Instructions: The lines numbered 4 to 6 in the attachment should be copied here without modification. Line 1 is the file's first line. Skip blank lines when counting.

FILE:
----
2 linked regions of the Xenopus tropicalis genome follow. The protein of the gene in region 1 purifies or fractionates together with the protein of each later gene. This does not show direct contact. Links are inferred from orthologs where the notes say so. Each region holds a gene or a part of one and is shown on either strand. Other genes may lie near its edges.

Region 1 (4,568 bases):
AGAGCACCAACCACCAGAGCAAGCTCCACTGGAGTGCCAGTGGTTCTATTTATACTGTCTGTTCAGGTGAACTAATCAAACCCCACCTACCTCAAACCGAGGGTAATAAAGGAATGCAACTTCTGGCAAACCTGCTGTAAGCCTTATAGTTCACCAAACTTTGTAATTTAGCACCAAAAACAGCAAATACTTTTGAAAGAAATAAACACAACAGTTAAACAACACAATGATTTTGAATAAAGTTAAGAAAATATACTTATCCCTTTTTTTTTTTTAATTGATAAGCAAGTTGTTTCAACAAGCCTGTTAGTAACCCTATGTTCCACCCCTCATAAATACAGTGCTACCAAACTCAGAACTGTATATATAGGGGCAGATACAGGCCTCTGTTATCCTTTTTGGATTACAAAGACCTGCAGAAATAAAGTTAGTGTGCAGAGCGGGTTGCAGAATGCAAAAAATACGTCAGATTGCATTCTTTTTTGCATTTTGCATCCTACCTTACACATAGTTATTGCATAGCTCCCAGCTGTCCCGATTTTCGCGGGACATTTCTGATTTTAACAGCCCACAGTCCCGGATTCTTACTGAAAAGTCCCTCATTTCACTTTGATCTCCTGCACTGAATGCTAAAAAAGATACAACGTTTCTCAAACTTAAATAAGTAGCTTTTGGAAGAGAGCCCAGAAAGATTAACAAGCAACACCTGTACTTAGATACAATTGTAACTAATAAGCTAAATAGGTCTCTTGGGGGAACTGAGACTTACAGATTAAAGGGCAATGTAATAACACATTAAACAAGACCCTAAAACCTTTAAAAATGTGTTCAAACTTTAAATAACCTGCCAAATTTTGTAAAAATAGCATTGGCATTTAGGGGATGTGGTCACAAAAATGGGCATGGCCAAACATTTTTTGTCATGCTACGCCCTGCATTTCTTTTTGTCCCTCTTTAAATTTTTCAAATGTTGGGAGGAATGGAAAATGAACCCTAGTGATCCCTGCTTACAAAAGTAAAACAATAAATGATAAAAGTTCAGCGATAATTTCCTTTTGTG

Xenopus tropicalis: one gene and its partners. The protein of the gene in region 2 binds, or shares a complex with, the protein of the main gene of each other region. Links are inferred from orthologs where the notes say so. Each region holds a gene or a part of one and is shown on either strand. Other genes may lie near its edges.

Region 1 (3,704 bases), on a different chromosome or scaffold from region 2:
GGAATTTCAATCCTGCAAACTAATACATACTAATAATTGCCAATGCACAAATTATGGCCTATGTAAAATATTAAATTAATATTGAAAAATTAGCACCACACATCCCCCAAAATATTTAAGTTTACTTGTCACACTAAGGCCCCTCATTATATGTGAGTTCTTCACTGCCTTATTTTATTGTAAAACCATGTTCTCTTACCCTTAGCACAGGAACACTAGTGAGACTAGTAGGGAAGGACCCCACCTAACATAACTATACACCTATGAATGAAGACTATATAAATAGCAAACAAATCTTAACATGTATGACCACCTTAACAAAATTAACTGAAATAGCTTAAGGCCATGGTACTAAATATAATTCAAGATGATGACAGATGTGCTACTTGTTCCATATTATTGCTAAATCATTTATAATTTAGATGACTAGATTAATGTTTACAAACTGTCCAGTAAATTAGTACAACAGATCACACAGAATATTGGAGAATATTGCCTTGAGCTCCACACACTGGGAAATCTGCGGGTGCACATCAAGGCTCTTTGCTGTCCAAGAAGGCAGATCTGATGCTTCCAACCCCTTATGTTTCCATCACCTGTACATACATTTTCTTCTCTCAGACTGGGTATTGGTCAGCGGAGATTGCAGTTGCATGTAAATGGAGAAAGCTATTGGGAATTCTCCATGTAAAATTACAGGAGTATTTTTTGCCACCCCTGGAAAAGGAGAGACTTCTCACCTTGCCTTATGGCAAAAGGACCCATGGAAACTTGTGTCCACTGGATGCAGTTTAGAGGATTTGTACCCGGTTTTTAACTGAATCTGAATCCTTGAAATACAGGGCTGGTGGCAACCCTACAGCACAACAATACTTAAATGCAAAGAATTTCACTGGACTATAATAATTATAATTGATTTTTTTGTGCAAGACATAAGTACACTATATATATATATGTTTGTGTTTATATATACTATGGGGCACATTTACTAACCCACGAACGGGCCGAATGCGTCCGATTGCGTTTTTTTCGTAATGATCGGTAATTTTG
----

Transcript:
Xenopus tropicalis: one gene and its partners. The protein of the gene in region 2 binds, or shares a complex with, the protein of the main gene of each other region. Links are inferred from orthologs where the notes say so. Each region holds a gene or a part of one and is shown on either strand. Other genes may lie near its edges.

Region 1 (3,704 bases), on a different chromosome or scaffold from region 2:
GGAATTTCAATCCTGCAAACTAATACATACTAATAATTGCCAATGCACAAATTATGGCCTATGTAAAATATTAAATTAATATTGAAAAATTAGCACCACACATCCCCCAAAATATTTAAGTTTACTTGTCACACTAAGGCCCCTCATTATATGTGAGTTCTTCACTGCCTTATTTTATTGTAAAACCATGTTCTCTTACCCTTAGCACAGGAACACTAGTGAGACTAGTAGGGAAGGACCCCACCTAACATAACTATACACCTATGAATGAAGACTATATAAATAGCAAACAAATCTTAACATGTATGACCACCTTAACAAAATTAACTGAAATAGCTTAAGGCCATGGTACTAAATATAATTCAAGATGATGACAGATGTGCTACTTGTTCCATATTATTGCTAAATCATTTATAATTTAGATGACTAGATTAATGTTTACAAACTGTCCAGTAAATTAGTACAACAGATCACACAGAATATTGGAGAATATTGCCTTGAGCTCCACACACTGGGAAATCTGCGGGTGCACATCAAGGCTCTTTGCTGTCCAAGAAGGCAGATCTGATGCTTCCAACCCCTTATGTTTCCATCACCTGTACATACATTTTCTTCTCTCAGACTGGGTATTGGTCAGCGGAGATTGCAGTTGCATGTAAATGGAGAAAGCTATTGGGAATTCTCCATGTAAAATTACAGGAGTATTTTTTGCCACCCCTGGAAAAGGAGAGACTTCTCACCTTGCCTTATGGCAAAAGGACCCATGGAAACTTGTGTCCACTGGATGCAGTTTAGAGGATTTGTACCCGGTTTTTAACTGAATCTGAATCCTTGAAATACAGGGCTGGTGGCAACCCTACAGCACAACAATACTTAAATGCAAAGAATTTCACTGGACTATAATAATTATAATTGATTTTTTTGTGCAAGACATAAGTACACTATATATATATATGTTTGTGTTTATATATACTATGGGGCACATTTACTAACCCACGAACGGGCCGAATGCGTCCGATTGCGTTTTTTTCGTAATGATCGGTAATTTTG